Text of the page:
ART. 569. Required addition to reserve funds of mutual insurance companies.-Mutual insurance companies, other than life insurance companies, may deduct from gross income the net addition required by law to be made within the taxable year to reserve funds, including in the case of assessment insurance companies the actual deposit of sums with State or Territorial officers pursuant to law as additions to guarantee or reserve funds. Reserve funds “required by law' include not only reserves required by express statutory provisions but also reserves required by the rules and regulations of State insurance departments when promulgated in the exercise of an appropriate power conferred by statute, but do not include assets required to be held for the ordinary running expenses of the business, such as taxes, salaries, reinsurance, and unpaid brokerage. Only reserves commonly recognized as reserve funds in insurance accounting are to be taken into consideration in computing the net addition to reserve funds required by law. In the case of a fire insurance company the only reserve fund commonly recognized is the “unearnedpremium” fund. Casualty companies may deduct losses incurred within the taxable year; but unless the net addition to the unpaid loss reserve required by law exceeds such losses incurred, no deduction for the net addition to the unpaid loss reserve may be taken. In any event only the excess of such net addition over such losses may be deducted. Mutual hail and mutual cyclone insurance companies are entitled to deduct from gross income the net addition which they are required to make to the "guarantee surplus” fund or similar fund.
ART. 570. Special deductions allowed mutual marine insurance companies.-Mutual marine insurance companies should include in gross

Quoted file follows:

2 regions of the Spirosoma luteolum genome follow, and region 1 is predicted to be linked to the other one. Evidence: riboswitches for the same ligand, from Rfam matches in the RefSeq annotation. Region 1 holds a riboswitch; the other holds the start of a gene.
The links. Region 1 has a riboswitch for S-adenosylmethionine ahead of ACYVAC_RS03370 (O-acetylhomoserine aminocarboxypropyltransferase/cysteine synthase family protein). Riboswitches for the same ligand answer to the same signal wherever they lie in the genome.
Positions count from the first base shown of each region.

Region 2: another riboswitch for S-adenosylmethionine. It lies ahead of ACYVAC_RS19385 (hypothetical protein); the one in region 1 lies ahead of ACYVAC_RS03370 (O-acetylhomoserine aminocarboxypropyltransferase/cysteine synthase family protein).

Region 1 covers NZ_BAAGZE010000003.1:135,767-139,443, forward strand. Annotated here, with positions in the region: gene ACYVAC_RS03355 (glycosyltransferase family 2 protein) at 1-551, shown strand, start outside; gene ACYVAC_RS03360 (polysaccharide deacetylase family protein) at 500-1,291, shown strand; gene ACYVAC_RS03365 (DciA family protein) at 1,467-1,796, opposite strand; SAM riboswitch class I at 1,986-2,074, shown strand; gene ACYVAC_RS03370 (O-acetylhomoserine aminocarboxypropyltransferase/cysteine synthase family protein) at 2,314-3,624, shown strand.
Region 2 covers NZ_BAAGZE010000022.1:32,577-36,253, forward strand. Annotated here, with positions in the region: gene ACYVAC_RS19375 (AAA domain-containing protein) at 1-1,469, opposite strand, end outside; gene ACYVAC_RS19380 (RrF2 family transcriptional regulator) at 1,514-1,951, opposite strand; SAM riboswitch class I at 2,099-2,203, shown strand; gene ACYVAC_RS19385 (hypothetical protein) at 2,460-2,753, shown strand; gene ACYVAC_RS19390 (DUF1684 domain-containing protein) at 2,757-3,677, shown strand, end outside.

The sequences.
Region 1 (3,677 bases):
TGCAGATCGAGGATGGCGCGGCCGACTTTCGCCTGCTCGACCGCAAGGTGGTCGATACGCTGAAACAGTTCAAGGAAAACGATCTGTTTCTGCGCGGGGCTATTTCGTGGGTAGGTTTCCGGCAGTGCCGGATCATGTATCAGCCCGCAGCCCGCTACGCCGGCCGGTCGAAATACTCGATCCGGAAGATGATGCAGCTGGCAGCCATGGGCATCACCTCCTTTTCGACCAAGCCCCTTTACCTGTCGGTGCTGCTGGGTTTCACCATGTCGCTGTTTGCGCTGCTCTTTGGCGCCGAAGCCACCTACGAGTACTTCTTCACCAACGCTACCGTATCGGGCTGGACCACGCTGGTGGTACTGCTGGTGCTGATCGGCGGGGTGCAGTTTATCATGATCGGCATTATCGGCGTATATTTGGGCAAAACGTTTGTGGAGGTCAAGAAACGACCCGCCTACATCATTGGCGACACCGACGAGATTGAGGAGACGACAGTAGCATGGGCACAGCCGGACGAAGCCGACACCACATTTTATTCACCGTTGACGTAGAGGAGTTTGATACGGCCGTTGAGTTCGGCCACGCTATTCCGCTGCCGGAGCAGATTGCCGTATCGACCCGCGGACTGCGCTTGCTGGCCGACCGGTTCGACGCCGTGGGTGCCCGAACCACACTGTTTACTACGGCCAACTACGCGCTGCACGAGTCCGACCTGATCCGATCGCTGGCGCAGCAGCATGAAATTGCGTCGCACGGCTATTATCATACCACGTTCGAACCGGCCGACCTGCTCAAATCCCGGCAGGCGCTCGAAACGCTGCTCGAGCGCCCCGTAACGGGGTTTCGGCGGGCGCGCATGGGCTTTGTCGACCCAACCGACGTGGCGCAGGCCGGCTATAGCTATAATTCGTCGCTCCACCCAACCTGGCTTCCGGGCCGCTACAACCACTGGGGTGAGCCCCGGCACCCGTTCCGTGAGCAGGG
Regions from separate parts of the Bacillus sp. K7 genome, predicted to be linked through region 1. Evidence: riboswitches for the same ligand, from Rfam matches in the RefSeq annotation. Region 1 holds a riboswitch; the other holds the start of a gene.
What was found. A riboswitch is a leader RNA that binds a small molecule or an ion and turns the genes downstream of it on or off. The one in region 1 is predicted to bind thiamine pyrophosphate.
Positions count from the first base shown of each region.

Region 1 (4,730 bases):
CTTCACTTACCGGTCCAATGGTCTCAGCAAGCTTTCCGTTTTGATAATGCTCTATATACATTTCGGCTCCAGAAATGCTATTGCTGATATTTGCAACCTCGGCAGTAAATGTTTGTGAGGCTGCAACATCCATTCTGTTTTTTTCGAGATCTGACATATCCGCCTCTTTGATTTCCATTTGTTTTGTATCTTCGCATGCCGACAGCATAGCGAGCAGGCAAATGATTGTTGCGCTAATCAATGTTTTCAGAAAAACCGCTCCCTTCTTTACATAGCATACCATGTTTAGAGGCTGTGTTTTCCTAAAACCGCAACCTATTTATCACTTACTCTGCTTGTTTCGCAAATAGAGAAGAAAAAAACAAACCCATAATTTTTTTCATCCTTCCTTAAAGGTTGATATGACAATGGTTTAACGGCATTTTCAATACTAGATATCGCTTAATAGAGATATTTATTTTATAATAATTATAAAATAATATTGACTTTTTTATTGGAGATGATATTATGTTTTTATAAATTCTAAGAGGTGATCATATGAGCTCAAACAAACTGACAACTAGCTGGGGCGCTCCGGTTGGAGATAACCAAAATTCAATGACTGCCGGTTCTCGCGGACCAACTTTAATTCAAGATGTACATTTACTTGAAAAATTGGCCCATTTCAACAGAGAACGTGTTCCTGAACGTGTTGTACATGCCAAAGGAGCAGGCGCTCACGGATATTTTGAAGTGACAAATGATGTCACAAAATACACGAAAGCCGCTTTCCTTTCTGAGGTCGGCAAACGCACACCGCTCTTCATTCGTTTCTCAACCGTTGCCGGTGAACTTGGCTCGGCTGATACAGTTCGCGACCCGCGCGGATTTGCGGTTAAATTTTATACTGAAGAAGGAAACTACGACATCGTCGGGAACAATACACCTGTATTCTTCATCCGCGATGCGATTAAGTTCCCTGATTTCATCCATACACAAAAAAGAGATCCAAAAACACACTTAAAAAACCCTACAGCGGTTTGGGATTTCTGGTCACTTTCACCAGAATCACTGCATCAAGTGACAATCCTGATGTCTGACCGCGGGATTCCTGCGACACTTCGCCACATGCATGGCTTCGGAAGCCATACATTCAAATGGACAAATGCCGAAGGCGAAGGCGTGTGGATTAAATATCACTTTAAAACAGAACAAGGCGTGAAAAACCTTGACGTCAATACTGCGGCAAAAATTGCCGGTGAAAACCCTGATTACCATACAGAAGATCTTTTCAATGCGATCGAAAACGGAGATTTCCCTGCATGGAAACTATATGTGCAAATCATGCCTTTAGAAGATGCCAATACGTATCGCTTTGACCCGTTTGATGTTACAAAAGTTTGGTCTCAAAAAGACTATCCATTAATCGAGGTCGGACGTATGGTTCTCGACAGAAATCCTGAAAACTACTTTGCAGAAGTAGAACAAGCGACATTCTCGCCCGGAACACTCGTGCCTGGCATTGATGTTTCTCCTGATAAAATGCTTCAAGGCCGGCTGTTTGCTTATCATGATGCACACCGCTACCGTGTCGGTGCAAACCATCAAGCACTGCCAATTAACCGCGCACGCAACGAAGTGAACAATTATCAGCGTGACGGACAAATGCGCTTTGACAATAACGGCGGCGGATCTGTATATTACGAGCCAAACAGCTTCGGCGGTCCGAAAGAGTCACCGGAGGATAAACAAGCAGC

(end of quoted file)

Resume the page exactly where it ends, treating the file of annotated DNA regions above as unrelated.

income the gross premiums collected and received by them less amounts paid for reinsurance. See section 233 of the statute and article 549. They may deduct from gross income amounts repaid to policyholders on account of premiums previously paid by them, together with the interest actually paid upon such amounts between the date of ascertainment and the date of payment thereof. The remainder of the premiums accordingly form part of the net income of the company, except to the extent that they are subject to the deductions allowed such insurance companies and other corporations.
ART. 571. Special deductions allowed mutual insurance companies.Mutual insurance companies (including interinsurers and reciprocal underwriters, but not including mutual life and mutual marine insurance companies), which require their members to make premium deposits to provide for losses and expenses, are allowed to deduct from gross income the aggregate amount of premium deposits returned to their policyholders or retained for the payment of losses, expenses, and reinsurance reserves. In determining the amount of premium deposits retained by a mutual fire or mutual casualty insurance company for the payment of losses, expenses, and reinsurance reserves, it will be presumed that losses and expenses have been paid out of earnings and profits other than premiums to the extent of such earnings and profits. If, however, any portion of such amount is applied during the taxable year to the payment of losses, expenses, or reinsurance reserves, for which a separate allowance is taken, then such portion is not deductible; and if any portion of such amount for which an allowance is taken is subsequently applied to the payment of expenses, losses, or reinsurance reserves, then such payment can not be separately deducted. The amount of premium deposits retained for the payment of expenses and losses, and the amount of such expenses and losses, may not both be deducted. A company which invests part of the premium deposits so retained by it in interest-bearing securities may nevertheless deduct such part, but not the interest received on such securities. A mutual fire insurance company which has a guaranty capital is taxed like other mutual fire insurance companies. A stock fire insurance company, operated on the mutual plan to the extent of paying dividends to certain classes of policyholders, may make a return on the same basis as a mutual fire insurance company with respect to its business conducted on the mutual plan.
ART. 572. Deductions allowed foreign corporations.--Foreign corporations and corporations entitled to the benefits of section 262, are allowed the same deductions from their gross income arising from sources within the United States as are allowed to domestic corporations, to the extent that such deductions are connected with